Nystagmus

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nystagmus

[nə′stag·məs]
(medicine)
Involuntary oscillatory movement of the eyeballs.

Nystagmus

 

an involuntary, rapid rhythmic oscillation of the eyeballs. The bilateral form of nystagmus is much more common than the unilateral form. Nystagmus can be lateral, rotatory, vertical, or diagonal, depending on the direction of the oscillations of the eyeball. The condition need not be pathological. For example, rotatory nystagmus can be induced in healthy persons who are revolving in a swivel chair, optokinetic nystagmus can result from fixing the eyes on moving objects, and caloric nystagmus can result when cold or warm water is poured into the ear.

Nystagmus is pathological when it results from a morbid condition in the vestibulocochlear nerve, in the vestibular nuclei of the brainstem, or in the labyrinth of the vestibular apparatus. Nystagmus can also result from a morbid process in the cerebellum, an inflammation of the inner ear, cerebrocranial traumas, infections and toxicoses of the brain, or neoplasms in the brain. In rarer cases, nystagmus is caused by eye diseases. Miner’s nystagmus is an occupational disease in miners who work with a pick under poorly illuminated and poorly ventilated conditions. Because these workers are constantly looking up or to the side, certain eye muscles become strained.

Nystagmus is treated by eliminating the underlying cause. In cases of miner’s nystagmus, the worker is transferred to jobs above the ground.

REFERENCE

Tsimmerman, G. S. Klinicheskaia otonevrologiia. Moscow, 1952.

V. A. KARLOV

References in periodicals archive ?
Spontaneous nystagmus (19% and, nystagmus provoked by horizontal headshaking (35%) [60]
Thus, it is important to identify the type of any underlying spontaneous nystagmus.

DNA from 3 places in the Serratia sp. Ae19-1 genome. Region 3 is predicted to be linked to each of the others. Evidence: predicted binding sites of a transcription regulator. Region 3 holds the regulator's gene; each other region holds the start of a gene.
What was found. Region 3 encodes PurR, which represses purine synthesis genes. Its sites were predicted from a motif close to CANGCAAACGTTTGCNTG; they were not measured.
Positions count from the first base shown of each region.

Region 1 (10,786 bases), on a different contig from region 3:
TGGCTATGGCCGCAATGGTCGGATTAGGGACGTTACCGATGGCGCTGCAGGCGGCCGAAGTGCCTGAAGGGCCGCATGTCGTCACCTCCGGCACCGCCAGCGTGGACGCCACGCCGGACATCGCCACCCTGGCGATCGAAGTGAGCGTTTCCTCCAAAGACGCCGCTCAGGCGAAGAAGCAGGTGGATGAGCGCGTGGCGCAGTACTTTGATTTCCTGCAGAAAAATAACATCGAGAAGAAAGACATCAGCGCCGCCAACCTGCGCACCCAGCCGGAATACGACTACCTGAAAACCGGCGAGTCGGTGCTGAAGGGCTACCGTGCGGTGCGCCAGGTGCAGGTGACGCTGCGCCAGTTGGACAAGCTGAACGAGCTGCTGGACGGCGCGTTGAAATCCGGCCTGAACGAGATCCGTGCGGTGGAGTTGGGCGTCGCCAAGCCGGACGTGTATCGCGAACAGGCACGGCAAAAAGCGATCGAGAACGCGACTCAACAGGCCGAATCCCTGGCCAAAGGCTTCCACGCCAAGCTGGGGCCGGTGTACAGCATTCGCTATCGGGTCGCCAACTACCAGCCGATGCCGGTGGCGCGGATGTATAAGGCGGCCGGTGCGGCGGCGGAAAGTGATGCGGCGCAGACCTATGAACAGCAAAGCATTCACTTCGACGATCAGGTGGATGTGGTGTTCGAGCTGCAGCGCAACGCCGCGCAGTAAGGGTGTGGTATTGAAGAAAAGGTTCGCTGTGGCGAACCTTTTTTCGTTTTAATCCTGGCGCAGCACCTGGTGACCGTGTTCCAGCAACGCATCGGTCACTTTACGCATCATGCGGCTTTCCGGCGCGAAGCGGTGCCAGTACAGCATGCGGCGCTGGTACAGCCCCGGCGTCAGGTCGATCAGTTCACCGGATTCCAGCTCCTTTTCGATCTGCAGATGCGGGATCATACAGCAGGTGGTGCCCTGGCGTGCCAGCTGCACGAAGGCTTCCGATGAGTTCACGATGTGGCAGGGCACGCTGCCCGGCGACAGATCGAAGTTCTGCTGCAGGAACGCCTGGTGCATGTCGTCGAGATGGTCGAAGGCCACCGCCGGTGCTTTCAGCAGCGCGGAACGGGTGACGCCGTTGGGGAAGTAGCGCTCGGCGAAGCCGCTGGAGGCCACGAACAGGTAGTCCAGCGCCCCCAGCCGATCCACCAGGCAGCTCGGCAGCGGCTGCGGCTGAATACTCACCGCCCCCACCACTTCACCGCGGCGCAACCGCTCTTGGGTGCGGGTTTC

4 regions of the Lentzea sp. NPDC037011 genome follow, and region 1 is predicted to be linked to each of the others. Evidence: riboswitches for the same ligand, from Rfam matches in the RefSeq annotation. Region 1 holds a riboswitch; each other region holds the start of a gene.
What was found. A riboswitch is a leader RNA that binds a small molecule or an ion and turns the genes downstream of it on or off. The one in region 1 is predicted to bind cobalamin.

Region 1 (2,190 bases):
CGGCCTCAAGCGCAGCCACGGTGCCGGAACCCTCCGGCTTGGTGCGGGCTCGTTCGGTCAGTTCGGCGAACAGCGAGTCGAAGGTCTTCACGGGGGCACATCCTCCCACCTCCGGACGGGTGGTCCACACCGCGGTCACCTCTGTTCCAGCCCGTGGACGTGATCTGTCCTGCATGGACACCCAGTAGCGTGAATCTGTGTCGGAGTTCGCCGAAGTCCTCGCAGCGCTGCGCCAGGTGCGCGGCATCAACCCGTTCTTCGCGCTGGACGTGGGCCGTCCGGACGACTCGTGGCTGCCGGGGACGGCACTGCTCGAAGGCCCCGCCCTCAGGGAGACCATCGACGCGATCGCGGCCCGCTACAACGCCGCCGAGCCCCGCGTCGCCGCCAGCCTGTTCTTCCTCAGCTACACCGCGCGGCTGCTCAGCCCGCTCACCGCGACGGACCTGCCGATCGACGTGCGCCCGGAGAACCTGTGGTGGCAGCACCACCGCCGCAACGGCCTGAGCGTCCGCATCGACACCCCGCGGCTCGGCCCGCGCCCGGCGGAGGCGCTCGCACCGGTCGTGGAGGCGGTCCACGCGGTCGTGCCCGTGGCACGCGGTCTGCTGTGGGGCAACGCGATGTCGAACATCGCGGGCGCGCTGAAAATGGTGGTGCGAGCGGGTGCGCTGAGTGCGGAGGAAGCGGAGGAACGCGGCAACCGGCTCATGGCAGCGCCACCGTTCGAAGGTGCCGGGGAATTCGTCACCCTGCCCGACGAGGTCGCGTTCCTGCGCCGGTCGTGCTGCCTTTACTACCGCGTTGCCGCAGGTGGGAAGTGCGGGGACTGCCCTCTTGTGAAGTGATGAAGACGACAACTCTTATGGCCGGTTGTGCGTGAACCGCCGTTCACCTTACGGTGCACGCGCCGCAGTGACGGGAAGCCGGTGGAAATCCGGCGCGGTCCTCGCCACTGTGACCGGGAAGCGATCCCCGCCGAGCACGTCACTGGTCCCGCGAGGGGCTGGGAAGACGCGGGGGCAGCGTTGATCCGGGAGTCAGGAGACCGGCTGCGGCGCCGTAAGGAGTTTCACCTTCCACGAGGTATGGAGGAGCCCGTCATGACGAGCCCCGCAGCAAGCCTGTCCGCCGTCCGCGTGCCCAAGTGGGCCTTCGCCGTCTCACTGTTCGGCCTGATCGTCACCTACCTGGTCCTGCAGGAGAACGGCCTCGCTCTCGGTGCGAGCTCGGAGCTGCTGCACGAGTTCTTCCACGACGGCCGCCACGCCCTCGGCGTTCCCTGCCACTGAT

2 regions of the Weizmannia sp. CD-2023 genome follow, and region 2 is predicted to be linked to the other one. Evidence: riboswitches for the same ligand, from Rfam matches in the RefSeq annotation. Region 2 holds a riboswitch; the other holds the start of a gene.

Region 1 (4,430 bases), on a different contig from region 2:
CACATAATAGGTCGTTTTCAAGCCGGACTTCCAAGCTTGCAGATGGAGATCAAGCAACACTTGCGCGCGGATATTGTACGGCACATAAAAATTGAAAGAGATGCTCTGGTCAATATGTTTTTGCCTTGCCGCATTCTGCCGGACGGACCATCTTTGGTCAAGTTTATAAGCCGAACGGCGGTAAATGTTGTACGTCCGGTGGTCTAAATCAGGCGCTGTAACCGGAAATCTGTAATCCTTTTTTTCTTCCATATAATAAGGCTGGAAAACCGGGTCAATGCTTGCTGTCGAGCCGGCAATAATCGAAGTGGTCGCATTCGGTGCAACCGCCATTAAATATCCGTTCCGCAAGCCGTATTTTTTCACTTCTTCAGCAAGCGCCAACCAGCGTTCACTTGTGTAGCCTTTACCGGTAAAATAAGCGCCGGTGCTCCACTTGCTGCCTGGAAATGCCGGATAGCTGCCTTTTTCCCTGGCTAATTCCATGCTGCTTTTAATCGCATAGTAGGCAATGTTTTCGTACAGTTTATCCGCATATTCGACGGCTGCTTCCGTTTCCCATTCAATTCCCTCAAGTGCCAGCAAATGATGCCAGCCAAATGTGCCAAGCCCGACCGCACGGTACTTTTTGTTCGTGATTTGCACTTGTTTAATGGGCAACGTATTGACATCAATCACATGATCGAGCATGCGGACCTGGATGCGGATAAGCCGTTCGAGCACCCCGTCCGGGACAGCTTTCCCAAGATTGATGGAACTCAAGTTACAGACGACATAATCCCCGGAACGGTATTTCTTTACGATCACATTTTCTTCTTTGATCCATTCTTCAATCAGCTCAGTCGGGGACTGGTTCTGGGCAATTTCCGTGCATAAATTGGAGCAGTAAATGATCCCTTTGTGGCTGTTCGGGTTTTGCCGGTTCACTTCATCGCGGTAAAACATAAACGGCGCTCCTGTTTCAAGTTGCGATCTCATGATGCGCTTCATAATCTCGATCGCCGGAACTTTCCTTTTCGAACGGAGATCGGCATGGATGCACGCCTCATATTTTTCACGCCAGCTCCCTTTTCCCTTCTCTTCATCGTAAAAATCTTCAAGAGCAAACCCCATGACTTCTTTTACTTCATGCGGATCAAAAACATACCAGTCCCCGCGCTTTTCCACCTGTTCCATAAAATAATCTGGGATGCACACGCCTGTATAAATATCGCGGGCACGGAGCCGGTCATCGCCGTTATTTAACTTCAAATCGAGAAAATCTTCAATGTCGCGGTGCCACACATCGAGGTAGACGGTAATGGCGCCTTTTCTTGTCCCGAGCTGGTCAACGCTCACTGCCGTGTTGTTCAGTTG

Patients were divided into Group 1, in which end points were subjective (no complaints of vertigo attacks), and Group 2, in which end points were objective (head-shaking, head-thrust, spontaneous nystagmus measurements).
2,12) ENG may detect directional preponderance, reduced caloric response, spontaneous nystagmus, positional nystagmus, or no abnormalities at all.
The simultaneous binaural bithermal (SBB) test showed only the preexisting spontaneous nystagmus, and therefore there was no caloric-induced response to either the cool or warm simultaneous stimulus.
Spontaneous nystagmus is believed to be an irritative phenomenon in which the direction of the fast phase is opposite that of the other ear.
In the case of spontaneous nystagmus described by Brookler (Vestibulology Clinic), bearing symptoms suggested a left-sided problem, while the reduced vestibular response showed a right-sided lesion.
All 10 patients had second- or third-degree spontaneous nystagmus in light, and all reported vertigo and nausea.
In 1999, Minor wrote that the best time to discontinue treatment is when spontaneous nystagmus, head-shaking nystagmus, or head-thrust signs are present; vertigo was controlled in 91% of patients, and profound hearing loss occurred in only 3%.
Only six patients had experienced an immediate postoperative complication: two patients had an inadequate meatoconchoplasty, one had perichondritis, one had spontaneous nystagmus, one had transient facial paresis, and one developed a total sensorineural hearing loss.

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